This can work for emergencies, and thus very limited situations such as a short lock down. But employers cannot afford to offer such benefits for more than 10 days, which is what Zurich did.
The creative agency, St Lukes, launched a new policy to help working parents by introducing a childcare policy that offers employees with young children a monthly cash benefit up to £500 to help cover childcare costs for the first three years after maternity/paternity leave.
Companies like Amazon and Salesforce have gone one step further, offering childcare allowance and then some.
- Amazon subsidises tutoring and backup childcare for full- and part-time Amazon and Whole Foods employees.
- Salesforce adopted a similar policy, offering six weeks of paid time off for parents and a back-up childcare reimbursement of $100 per day for five days each month.
- A top tier management consultancy company is now offering permanent childcare solutions as a benefit
- A magic circle law firm is offering virtual consultations on all parenting topics from sleep to anxiety
What childcare benefits are available, who are the benefit providers & which companies are offering them?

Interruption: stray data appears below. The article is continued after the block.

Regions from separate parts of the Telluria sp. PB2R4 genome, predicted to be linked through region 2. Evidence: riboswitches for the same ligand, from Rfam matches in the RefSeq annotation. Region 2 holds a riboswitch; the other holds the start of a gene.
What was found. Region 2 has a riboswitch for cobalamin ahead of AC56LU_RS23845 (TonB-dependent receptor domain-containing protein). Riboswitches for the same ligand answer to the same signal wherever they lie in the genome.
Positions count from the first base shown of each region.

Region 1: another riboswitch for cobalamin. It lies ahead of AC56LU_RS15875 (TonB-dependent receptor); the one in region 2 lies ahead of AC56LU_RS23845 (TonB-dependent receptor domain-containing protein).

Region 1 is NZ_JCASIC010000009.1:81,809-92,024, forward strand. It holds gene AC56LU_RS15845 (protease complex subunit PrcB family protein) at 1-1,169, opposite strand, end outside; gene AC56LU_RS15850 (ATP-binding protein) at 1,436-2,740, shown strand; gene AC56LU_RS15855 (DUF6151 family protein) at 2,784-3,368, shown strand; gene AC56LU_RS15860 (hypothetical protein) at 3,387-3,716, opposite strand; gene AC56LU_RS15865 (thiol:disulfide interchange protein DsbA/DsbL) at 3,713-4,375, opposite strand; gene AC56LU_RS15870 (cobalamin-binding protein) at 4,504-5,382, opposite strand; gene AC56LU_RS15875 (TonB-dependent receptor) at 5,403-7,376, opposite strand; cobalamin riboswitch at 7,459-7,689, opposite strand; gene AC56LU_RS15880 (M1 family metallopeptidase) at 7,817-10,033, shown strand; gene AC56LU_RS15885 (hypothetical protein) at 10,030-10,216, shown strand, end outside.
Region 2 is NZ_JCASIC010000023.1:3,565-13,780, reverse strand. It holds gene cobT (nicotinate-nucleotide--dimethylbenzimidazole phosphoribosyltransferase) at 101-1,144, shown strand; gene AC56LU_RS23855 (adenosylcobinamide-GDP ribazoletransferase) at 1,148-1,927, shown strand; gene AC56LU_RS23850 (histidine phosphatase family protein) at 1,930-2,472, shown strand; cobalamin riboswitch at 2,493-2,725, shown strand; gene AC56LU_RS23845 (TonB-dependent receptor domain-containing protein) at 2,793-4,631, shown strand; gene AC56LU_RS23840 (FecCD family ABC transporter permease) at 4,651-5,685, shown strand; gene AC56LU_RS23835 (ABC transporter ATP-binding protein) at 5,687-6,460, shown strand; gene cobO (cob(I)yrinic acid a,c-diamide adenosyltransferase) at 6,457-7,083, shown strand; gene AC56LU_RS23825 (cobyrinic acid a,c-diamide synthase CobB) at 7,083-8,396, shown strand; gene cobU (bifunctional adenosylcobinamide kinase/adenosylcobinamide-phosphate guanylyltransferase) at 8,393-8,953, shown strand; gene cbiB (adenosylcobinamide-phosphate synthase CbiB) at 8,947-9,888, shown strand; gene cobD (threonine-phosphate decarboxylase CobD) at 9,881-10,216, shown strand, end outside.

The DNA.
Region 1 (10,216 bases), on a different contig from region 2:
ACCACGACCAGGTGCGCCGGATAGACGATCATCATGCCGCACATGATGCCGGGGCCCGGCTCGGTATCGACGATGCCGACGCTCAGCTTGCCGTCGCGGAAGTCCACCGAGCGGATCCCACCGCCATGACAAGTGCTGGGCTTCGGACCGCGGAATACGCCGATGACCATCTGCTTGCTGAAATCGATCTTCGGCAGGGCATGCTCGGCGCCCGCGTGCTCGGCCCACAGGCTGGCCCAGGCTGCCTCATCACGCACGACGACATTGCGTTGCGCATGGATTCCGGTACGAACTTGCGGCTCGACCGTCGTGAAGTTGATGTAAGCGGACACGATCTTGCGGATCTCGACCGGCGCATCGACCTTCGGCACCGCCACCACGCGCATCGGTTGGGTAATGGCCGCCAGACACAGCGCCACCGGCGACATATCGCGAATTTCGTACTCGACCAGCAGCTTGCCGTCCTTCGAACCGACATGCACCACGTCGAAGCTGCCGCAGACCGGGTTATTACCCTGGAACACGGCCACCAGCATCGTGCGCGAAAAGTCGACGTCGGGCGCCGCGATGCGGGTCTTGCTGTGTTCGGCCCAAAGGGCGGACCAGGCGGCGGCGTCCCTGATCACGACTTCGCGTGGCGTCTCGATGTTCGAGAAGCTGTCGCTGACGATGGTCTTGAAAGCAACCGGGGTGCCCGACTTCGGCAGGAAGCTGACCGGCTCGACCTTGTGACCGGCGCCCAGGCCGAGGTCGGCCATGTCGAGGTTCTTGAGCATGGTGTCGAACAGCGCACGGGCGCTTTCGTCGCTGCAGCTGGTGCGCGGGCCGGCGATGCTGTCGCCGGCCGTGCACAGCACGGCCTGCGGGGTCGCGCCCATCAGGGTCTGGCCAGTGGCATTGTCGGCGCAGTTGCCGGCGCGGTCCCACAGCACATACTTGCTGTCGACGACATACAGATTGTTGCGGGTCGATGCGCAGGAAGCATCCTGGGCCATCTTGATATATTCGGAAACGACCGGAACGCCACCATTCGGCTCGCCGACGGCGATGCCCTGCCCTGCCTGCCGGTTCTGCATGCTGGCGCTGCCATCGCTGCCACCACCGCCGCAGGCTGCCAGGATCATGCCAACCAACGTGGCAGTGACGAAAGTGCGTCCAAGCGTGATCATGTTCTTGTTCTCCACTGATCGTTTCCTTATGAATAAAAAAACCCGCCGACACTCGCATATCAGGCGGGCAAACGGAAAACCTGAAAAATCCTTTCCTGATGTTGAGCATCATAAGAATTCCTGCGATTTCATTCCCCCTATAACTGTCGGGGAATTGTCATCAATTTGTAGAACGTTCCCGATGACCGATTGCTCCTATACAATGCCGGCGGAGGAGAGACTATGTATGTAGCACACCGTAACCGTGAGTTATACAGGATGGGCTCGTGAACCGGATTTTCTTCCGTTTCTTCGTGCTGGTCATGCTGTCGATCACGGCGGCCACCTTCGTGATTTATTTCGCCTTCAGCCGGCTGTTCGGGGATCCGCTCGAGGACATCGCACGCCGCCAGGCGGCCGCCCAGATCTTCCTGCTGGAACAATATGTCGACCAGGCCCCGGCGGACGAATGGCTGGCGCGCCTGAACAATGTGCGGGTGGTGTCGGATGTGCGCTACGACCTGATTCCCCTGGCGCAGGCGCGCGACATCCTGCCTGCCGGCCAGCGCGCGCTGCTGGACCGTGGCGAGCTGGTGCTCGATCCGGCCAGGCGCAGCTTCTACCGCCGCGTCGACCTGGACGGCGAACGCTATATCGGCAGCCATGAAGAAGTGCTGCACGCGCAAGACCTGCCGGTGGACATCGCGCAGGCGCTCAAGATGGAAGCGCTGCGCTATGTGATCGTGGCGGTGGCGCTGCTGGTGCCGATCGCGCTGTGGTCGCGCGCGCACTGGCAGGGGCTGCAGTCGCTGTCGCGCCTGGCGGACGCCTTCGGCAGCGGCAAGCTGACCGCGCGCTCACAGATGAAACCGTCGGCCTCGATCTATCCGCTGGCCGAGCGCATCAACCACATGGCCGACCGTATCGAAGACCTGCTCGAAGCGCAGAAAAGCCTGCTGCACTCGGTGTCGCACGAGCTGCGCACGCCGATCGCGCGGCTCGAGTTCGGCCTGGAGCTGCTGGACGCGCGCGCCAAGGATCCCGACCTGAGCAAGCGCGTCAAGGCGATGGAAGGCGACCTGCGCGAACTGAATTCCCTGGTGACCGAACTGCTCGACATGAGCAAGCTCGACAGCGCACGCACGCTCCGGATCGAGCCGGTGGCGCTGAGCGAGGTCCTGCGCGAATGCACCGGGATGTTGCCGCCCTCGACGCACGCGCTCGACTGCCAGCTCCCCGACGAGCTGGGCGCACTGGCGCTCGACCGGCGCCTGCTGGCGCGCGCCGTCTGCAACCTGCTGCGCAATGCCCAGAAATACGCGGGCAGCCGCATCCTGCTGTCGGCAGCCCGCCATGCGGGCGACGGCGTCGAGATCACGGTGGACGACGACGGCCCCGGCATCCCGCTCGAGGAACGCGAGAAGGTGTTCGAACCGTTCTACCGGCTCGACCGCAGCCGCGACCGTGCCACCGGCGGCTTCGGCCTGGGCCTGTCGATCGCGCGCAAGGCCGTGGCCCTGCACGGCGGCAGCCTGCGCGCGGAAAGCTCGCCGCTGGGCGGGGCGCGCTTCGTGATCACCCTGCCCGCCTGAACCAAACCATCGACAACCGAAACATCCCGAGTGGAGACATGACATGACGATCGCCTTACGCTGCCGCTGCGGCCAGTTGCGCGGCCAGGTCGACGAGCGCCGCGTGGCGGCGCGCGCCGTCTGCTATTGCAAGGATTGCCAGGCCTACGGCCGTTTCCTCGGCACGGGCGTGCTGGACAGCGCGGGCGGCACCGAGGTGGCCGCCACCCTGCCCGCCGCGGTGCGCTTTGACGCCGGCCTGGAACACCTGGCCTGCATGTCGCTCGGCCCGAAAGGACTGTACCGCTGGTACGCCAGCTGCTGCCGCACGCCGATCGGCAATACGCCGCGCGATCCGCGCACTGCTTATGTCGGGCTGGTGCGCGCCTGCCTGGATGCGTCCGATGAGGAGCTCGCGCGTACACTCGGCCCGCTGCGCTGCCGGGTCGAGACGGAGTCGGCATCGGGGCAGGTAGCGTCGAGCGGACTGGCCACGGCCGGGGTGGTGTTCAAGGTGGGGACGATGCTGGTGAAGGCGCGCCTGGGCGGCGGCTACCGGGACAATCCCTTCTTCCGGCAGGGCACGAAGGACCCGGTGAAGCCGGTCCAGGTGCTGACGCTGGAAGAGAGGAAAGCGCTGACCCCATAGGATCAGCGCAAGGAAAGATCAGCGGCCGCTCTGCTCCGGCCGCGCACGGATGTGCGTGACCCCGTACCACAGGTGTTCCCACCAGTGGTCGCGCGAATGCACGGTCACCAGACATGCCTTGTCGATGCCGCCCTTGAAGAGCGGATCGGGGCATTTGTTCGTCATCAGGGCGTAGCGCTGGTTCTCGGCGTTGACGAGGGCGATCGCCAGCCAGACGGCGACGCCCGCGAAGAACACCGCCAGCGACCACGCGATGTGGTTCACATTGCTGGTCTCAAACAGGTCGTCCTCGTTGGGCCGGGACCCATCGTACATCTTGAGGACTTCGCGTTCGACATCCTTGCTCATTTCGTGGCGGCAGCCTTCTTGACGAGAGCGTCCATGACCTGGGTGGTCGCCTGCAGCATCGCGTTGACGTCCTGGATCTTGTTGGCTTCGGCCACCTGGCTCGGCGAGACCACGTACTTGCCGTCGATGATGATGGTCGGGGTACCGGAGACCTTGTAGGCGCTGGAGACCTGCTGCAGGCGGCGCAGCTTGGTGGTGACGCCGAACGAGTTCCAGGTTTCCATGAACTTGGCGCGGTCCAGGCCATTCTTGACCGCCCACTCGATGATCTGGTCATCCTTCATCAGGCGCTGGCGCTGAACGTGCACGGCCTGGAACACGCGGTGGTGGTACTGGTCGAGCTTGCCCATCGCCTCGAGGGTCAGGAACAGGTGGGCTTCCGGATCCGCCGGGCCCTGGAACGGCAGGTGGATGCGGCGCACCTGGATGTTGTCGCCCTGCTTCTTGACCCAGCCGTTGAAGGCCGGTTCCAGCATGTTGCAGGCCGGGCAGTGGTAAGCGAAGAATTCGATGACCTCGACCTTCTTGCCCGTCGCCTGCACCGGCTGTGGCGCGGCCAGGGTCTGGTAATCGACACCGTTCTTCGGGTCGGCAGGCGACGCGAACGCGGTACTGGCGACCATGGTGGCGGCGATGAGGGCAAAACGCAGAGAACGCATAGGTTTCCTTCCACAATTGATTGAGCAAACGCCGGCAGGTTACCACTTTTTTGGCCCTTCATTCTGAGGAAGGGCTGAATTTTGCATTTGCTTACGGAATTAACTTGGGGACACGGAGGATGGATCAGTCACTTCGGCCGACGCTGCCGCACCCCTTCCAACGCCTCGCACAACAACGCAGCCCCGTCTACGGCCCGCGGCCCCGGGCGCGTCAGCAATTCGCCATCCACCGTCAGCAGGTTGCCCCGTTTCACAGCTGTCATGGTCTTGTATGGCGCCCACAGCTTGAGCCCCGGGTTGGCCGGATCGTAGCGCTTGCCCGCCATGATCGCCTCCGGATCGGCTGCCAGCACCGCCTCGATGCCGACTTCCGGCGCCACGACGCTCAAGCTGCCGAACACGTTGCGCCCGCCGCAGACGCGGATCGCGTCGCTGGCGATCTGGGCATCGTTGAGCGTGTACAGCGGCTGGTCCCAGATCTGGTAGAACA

Backup childcare as an employee benefit
Backup childcare has been around as a potential benefit even pre-pandemic. Backup childcare essentially covers emergency childcare typically 5-10 days a year.
What’s its advantage to you as an employer? It helps with maintaining productivity.
Also, it’s a popular benefit because employees feel their childcare issues are being heard, and employers don’t have to lose out when regular childcare falls through.
By offering this form of childcare benefit, you’ll be joining the ranks of giants such as Google, Amazon, Facebook, city law firms.
Childcare providers fulfilling this benefit via vetted nurseries and nannies include Bright Horizons, Care.com and myTamarin.
Permanent childcare as an employee benefit
Offering employees support with finding their permanent childcare solution goes a long way in building employee loyalty and increasing employee retention. Most importantly, it is the benefit that significantly increases diversity and inclusion. Childbirth remains the biggest driver of the gender pay gap with 90% of returning mothers (if they return) feeling like they were not supported, and 37% feeling so isolated they wanted to resign.